Outspoken Queensland federal cross-bencher Bob Katter has slammed a potential drought assistance package reportedly worth up to $40 million for struggling farmers and councils in his state as a hypocritical raid by Canberra on funding that should never have been stripped from local governments in the first place.
With more than half of Queensland’s councils now officially drought declared, Agriculture Minister Barnaby Joyce has been making positive noises about increasing relief funding through the potential forward payment of Financial Assistance Grants (FAGs) for local government based projects that could generate local employment as farm and town jobs dry up.
The issue of FAGs funding remains a tinderbox issue for councils after Canberra cut $925 million from the popular program by scrapping indexation based increases as a cost saving measure in last year’s Budget, a move that prompted a bitter backlash from across the local government sector.
Mr Katter said the proposal to bring forward funding that was otherwise earmarked for councils under FAGs not a win for councils which have already seen their funding slashed.
He said it was hypocritical that “in the one budget they [Canberra] stopped the indexation and now they want credit for giving this money back to the Councils, the same money they’d taken away?”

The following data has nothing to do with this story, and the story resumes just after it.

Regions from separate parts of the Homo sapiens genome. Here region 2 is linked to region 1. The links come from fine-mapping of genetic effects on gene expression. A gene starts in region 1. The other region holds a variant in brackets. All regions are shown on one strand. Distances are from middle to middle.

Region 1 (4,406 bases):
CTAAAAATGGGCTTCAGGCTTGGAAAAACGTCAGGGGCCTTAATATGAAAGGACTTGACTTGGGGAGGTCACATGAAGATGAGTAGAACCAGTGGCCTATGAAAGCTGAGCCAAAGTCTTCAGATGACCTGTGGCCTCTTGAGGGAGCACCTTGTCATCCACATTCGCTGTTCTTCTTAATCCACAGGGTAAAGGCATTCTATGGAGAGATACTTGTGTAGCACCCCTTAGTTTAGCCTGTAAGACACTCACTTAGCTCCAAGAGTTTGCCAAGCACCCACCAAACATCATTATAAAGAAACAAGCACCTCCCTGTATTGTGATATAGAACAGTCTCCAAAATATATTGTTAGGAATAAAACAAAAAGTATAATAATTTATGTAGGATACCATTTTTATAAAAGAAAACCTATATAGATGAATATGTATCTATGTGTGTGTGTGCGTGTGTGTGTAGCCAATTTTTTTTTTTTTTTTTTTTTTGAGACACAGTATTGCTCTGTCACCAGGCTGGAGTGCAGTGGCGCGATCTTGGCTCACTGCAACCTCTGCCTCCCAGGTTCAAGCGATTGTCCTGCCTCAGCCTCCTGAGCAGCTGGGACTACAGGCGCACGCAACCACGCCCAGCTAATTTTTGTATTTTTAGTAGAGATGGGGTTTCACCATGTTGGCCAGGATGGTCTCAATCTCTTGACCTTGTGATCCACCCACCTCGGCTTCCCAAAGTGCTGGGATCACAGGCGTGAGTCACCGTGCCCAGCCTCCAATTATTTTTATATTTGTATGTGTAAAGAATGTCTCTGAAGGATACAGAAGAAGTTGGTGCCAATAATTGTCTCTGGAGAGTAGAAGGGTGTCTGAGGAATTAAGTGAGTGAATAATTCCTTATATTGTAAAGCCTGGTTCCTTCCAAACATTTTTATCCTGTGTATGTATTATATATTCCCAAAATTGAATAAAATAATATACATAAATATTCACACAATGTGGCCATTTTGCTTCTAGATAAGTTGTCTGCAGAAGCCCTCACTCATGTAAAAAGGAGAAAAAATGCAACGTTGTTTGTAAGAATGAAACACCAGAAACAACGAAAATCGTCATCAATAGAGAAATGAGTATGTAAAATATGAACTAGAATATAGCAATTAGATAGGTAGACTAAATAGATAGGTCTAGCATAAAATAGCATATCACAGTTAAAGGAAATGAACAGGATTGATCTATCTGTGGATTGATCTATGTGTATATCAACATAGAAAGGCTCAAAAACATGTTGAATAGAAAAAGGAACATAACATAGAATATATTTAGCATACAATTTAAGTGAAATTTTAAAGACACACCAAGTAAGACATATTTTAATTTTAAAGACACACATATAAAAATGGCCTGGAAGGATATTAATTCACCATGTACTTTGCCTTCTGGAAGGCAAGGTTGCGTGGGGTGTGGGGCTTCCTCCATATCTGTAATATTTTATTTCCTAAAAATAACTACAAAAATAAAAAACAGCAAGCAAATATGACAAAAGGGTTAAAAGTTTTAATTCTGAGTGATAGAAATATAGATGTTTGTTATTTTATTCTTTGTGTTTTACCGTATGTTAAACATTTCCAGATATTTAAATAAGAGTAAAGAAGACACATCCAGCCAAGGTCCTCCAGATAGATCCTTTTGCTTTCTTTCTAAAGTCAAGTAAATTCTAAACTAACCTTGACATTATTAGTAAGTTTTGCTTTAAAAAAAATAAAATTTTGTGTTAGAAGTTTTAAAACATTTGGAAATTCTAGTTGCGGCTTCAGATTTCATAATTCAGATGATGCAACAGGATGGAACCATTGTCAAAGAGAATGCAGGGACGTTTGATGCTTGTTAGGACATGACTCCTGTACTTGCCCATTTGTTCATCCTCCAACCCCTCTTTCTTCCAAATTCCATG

“That’s not robbing Peter to pay Paul, that’s robbing Peter to pay Peter,” Mr Katter said.
Mr Katter said the FAGs scheme “has always favoured regional and rural councils” and was provided to overcome the “lopsided funding effect where the city and the majority take all and the North West and rural councils get virtually nothing.”
“The freezing of FAG funding adds further pressure for remote councils that are already overwhelmed with the State Government adding additional responsibilities without providing extra financial assistance,” Mr Katter said.
A major issue for Queensland councils and the agribusiness sector is that while other forms of weather related incidents can trigger state and federal disaster relief funding, drought does not even though local economies can suffer similar financial impacts.
Even when disaster funding does flow, conditions on spending can often mean that subcontractors are used to perform work rather than local resources being deployed, a major irritant in communities where normal jobs and businesses are disrupted by incidents.
Mr Katter accused the federal government of pettiness over the FAGs funding in Queensland.
“Taking away about $100 million in FAG grants in the one year and the hypocrisy in giving back $20 million in self-help projects in the next year, well you wonder why people don’t like politicians,” Mr Katter said.
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